Camden Conference in the World-February 2020
Speakers from Camden Conferences past are as absorbed by the media revolution as our 2020 speakers promise to be. Take Fyodor Lukyanov, a compelling presence at our 2015 conference and editor-in-chief of Russia in Global Affairs. He argues in the latest issue that the “information revolution” has “simplified social and political processes” to such an extent that it no longer takes a political party, leader or even idea to bring people out on the streets. “All it takes to mobilize people is mass presence in social networks and a convincing call from an activist.” The result is what he describes as “public impeachment” around the world, protesting not only US president Donald Trump but governments from Venezuela to Hong Kong, Iran, Iraq, France and numerous spots in between.
Ma Jun, who many will remember from our 2019 conference for his description of how citizen activists played such an important part in sharpening China’s focus on environmental problems, described recently to the French press agency AFP how China is about to ban plastic bags in major cities by the end of 2020 – a move in which they will be following many of our trend-setting Midcoast Maine towns. Ma made quite a splash in the media thanks to his presence at the recent World Economic Forum in Davos, in which environmentalism and the climate crisis featured prominently.
Jason Rezaian, a late addition to our great slate of speakers for the upcoming conference on “The Media Revolution: Changing the world,” provides the kind of nuanced view that we’ve come to expect from conference participants in one of his recent Washington Post columns, written on the fourth “free-versary,” as he terms it, of his and his wife Yeganeh Salehi’s US government-negotiated release after 544 days in an Iranian prison. Recounting the intense criticism his columns have aroused from many sides of the complex relationship between the US and Iran, he concludes: “I have to remind myself that this craziness isn’t really about me. It’s a reflection of the raw emotions that now dominate the U.S.-Iran relationship. My only hope is that our two countries will find a way back onto the path of reason and figure out a way to avoid blowing each other up.”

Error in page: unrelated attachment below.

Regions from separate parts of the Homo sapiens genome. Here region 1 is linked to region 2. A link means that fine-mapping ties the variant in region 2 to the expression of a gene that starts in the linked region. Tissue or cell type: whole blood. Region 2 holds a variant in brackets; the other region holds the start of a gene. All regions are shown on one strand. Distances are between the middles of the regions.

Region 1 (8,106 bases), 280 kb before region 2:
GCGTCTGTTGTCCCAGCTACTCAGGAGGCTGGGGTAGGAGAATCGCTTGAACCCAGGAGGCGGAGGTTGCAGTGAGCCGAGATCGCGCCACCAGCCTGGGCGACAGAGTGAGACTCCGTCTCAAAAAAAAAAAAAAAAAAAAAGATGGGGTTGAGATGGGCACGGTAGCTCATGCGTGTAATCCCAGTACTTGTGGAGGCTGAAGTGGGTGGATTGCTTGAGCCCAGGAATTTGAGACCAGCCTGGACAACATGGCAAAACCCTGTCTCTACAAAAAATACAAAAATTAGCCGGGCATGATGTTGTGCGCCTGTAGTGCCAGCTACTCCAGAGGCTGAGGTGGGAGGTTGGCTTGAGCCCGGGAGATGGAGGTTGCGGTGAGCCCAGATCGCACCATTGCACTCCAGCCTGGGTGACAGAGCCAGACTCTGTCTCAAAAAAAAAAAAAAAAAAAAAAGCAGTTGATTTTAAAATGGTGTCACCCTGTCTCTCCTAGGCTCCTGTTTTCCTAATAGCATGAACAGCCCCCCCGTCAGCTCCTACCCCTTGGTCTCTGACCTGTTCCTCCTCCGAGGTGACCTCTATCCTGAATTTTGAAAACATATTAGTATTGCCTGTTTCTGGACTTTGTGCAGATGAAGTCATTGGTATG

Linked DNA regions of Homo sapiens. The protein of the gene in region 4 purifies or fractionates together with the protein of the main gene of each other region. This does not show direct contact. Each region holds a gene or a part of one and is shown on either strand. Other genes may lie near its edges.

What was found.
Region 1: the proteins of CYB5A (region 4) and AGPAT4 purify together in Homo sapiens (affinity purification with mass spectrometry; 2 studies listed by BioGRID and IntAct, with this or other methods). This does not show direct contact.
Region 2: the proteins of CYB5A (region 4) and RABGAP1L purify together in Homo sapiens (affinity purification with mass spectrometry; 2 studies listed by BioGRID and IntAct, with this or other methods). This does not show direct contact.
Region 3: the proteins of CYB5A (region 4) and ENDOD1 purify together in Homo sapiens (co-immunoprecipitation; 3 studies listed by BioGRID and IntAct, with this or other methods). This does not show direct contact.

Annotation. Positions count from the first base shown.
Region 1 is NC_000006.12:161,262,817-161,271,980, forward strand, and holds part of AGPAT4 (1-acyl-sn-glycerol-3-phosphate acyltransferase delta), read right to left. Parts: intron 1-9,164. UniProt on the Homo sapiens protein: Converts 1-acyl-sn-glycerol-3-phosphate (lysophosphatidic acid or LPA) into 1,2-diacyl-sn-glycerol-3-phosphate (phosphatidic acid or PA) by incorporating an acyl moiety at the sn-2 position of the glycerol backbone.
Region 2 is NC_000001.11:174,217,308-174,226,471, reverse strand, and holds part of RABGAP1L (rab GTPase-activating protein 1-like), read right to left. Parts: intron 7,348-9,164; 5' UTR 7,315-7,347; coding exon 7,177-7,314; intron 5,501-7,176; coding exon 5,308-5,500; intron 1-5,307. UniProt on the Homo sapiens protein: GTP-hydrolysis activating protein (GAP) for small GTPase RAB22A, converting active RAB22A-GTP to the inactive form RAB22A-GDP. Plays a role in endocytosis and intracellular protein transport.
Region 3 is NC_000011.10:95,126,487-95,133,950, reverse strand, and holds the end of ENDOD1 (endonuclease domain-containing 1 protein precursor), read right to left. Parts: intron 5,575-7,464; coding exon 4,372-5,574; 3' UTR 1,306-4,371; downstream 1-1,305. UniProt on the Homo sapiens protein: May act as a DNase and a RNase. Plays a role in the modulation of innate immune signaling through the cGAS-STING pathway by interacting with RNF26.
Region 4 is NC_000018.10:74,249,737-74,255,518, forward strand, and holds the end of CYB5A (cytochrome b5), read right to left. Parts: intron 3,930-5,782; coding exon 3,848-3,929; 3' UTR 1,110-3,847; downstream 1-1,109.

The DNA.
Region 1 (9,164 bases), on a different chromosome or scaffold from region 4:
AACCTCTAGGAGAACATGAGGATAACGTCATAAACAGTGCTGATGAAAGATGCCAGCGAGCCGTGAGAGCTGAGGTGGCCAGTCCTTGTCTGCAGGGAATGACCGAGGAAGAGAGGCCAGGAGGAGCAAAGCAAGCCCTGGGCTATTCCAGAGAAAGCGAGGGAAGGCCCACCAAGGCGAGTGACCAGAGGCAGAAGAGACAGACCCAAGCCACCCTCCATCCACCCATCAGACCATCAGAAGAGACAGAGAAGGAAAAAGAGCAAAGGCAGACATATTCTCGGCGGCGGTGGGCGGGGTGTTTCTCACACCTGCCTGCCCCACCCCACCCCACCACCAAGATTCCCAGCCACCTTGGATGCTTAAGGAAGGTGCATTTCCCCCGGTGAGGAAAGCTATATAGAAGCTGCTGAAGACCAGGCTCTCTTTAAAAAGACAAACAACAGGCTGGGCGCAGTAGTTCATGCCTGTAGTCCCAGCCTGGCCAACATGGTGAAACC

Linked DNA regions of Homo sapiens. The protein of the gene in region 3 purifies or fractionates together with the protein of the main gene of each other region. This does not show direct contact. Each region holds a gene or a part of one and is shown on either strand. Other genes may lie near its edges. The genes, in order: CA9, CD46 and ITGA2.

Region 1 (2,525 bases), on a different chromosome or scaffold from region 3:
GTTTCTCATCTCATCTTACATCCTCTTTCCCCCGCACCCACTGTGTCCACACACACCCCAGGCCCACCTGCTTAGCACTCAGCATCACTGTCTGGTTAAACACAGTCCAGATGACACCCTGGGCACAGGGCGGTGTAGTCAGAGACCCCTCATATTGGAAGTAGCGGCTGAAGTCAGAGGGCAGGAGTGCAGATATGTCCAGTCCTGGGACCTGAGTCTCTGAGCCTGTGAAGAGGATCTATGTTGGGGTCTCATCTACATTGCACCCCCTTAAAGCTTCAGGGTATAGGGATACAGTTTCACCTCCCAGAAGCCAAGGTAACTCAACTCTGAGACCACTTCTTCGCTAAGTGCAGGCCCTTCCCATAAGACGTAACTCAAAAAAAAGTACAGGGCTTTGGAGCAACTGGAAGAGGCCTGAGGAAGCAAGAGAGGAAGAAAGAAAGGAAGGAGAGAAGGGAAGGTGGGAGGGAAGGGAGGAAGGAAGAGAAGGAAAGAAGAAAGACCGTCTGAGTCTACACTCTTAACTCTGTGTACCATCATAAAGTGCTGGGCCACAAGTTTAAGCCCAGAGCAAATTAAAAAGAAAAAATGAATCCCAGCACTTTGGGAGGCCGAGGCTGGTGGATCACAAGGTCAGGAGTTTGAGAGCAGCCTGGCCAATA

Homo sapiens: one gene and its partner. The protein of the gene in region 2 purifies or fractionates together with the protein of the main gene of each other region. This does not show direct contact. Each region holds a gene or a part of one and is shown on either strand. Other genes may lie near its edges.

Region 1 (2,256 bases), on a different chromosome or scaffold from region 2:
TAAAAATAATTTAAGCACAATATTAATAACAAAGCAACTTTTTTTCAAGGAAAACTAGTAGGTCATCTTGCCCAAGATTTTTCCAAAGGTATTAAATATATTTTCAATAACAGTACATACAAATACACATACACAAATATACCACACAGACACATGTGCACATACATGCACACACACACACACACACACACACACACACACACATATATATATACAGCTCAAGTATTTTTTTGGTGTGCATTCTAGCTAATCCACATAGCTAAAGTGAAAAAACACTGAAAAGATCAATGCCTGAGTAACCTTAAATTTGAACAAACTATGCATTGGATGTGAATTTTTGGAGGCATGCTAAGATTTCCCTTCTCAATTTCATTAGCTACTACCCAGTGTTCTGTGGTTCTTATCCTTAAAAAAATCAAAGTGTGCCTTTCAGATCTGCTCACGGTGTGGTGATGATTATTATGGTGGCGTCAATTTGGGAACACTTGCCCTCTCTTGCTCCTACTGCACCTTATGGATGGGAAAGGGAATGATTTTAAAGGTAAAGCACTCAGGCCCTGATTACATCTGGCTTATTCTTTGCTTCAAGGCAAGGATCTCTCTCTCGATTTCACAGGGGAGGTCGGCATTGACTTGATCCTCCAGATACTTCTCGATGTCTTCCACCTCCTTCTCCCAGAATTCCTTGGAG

Another of the journalists coming to our 2020 conference who has put her freedom and even life on the line in “the battle for truth,” founder and Executive Editor of the Philippine news site Rappler.Com Maria Ressa, wrote last month in the Princeton Alumni Weekly of her experiences with hostile authorities. “We journalists can’t do this alone,” is her concluding thought. “So ask yourself again: What are you willing to sacrifice for the truth?”